276. To judge or not to judge
Judge not. (Matthew 7:1 and more instances)
Wrong. “Judge not, that ye be not judged.”  The central message of Jesus about judging in life is NOT TO NOT JUDGE AT ALL, as the critic suggests. Jesus doesn’t say “Judge not!” But he lets follow: “that you be not judged.” That is: be careful in judging and be sure what you are saying. And even if you know the truth concerning something, maybe it is wise to not speak. This is all included in the addition “that you not be judged.” We get back in life what we say, so let’s be careful. That’s all.

Judge everything and everyone. (John 7:24 and more instances)
Right. “Judge not according to the appearance, but judge righteous judgment.”  It is clear that Jesus wanted his people to use their heart and mind. Of course the warning of Matthew 7:1 should never be forgotten.
No Contradiction


277. Does Jesus judge people?  
Jesus judge everyone. (John 5:22 and more instances)
“For not even the Father judges anyone, but He has given all judgment to the Son, …”
Right. The texts about Jesus’ judging are related to His second coming.

Jesus judges no one. (John 8:15)
“You judge according to the flesh; I am not judging anyone.”
Right. He says that he doesn’t judge at that time, not that he will not judge in the future. The texts about Jesus’ not judging are related to His first coming.
See the article.
No Contradiction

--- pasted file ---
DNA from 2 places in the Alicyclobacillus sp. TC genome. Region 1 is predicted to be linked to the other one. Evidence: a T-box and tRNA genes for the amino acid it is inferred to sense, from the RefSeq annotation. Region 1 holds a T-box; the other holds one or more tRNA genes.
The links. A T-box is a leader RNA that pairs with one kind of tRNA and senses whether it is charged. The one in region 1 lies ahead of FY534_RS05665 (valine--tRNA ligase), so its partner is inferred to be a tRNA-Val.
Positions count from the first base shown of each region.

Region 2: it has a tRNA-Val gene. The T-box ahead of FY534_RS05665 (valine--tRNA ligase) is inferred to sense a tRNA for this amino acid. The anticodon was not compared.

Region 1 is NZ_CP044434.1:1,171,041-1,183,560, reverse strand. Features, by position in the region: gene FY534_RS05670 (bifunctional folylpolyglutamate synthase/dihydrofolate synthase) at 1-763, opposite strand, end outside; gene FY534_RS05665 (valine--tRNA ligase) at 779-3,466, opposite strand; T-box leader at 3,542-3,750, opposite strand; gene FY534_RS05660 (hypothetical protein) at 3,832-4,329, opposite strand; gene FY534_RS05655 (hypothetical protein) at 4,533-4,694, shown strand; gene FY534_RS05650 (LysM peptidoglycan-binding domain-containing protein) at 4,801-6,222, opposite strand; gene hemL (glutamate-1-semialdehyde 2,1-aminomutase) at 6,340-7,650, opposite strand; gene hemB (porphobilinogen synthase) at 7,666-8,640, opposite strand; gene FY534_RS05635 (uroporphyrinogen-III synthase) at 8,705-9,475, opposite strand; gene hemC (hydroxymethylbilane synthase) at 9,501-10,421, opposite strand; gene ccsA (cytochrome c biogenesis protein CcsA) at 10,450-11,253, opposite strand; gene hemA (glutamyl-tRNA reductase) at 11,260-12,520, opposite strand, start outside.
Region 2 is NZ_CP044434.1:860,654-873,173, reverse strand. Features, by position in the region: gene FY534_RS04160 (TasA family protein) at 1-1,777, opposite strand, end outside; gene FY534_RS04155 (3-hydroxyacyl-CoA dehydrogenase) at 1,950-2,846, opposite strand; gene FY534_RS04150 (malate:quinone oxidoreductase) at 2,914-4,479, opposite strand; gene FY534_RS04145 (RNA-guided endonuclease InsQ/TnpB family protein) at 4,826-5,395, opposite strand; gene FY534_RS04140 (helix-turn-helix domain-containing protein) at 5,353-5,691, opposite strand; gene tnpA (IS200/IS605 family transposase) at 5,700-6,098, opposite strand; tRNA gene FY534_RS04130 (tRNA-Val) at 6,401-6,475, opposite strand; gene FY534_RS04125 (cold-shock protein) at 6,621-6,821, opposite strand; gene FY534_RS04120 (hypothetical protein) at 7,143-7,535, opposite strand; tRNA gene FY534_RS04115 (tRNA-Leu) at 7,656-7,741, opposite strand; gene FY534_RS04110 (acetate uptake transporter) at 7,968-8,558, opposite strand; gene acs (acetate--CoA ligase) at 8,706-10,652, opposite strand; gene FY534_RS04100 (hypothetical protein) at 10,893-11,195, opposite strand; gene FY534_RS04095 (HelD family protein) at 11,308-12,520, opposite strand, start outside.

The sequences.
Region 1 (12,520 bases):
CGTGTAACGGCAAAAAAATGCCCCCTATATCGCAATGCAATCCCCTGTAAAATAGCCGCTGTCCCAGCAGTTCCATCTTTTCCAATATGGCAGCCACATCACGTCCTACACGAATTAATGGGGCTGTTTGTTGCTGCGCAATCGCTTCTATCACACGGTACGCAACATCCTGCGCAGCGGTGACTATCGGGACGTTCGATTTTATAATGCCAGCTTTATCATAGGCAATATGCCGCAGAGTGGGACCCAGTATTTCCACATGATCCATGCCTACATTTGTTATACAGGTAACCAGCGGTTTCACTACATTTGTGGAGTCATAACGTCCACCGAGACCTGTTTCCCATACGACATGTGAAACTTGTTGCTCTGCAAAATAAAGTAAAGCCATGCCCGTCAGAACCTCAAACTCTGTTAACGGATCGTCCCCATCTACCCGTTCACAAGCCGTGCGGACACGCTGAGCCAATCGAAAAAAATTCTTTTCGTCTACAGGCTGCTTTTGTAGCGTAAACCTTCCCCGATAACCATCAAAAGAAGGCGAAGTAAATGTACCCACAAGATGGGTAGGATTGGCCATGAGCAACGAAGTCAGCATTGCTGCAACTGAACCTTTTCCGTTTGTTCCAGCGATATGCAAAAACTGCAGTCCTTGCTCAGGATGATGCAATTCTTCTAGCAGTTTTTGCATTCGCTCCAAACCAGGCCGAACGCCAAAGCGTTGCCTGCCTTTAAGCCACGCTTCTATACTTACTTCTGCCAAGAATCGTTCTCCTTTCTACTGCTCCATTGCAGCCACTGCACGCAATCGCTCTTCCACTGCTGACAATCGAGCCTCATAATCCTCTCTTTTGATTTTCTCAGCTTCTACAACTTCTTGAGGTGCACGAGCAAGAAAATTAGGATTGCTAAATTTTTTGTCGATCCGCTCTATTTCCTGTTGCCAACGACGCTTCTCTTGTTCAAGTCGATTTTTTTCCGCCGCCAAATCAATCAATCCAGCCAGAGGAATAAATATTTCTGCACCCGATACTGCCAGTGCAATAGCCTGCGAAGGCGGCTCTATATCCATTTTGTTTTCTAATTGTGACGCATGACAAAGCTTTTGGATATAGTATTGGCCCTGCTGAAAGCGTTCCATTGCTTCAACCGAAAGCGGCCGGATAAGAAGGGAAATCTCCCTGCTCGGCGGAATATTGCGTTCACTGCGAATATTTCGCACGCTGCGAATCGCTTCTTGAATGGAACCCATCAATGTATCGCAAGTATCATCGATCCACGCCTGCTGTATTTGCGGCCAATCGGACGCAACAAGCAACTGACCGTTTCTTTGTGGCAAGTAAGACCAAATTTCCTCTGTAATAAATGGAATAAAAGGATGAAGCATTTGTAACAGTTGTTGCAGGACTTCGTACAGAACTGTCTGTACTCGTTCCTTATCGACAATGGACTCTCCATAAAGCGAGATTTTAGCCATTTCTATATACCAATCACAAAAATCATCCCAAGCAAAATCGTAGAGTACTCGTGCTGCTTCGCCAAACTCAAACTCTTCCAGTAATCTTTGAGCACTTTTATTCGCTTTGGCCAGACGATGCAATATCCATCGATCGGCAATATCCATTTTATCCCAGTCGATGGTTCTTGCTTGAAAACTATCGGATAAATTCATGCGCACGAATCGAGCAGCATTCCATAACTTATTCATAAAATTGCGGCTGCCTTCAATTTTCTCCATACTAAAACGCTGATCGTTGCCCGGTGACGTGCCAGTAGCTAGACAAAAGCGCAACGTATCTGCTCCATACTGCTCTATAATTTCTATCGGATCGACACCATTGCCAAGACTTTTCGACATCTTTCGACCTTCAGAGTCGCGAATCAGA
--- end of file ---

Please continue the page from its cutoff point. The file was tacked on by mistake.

278. Has there ever been a just person? 
No (Ecclesiastes 7:20)
“For there is not a just man upon earth, that doeth good, and sinneth not.” (KJV)
Right. It is a clear biblical doctrine that everybody is a sinner. All have sinned. (Romans 3:23)

Yes, there have been many. (Genesis 6:9 and more instances)
“Noah was a just man and perfect in his generations, and Noah walked with God.”
Right. It is also a clear biblical doctrine that “all are justified as a gift by His grace through the redemption which is in Christ Jesus; …” (Romans 3:24) Jesus Christ is the new way God has given for any man to come in full relationship with God. Having accepted Jesus as Lord and Savior we are declared by God as just and righteous in Christ Jesus; and we are, despite we are not perfect unto man. We are perfect unto God as Noah, who "found grace in the eyes of the Lord.”  (Genesis 6:9) It does not mean that we are perfect in everything in relation to man.
See the article.
No Contradiction


279. Is anyone justified? 
Yes (Matthew 12:37)
“For by your words you will be justified, and by your words you will be condemned.”
Right. Jesus is speaking here about his second coming when he will appear as judge. The justification “by your words” of that time does not exclude wrong sayings by life on earth as is clear from (Matthew 12:32):  “Whoever speaks a word against the Son of Man, it shall be forgiven him; …”  Justification, now as well as in the future, has all to do with the Holy Spirit; “… but whoever speaks against the Holy Spirit, it shall not be forgiven him, either in this age or in the age to come.” (12:32 continued)

No (Psalm 143:2)
“And do not enter into judgment with Your servant,
For in Your sight no man living is righteous.”
Wrong. David is speaking about the here and now and he asks for God’s mercy, that is God’s full justification at the very moment.
Compare the article: Has there ever been a just person?
No Contradiction


280. Was Ketura Abraham's wife or concubine?
She was his wife. (Genesis 25:1)
Right. After the passing away of Sarah Abraham got Keturah as wife.

She was his concubine. (1 Chronicles 1:32)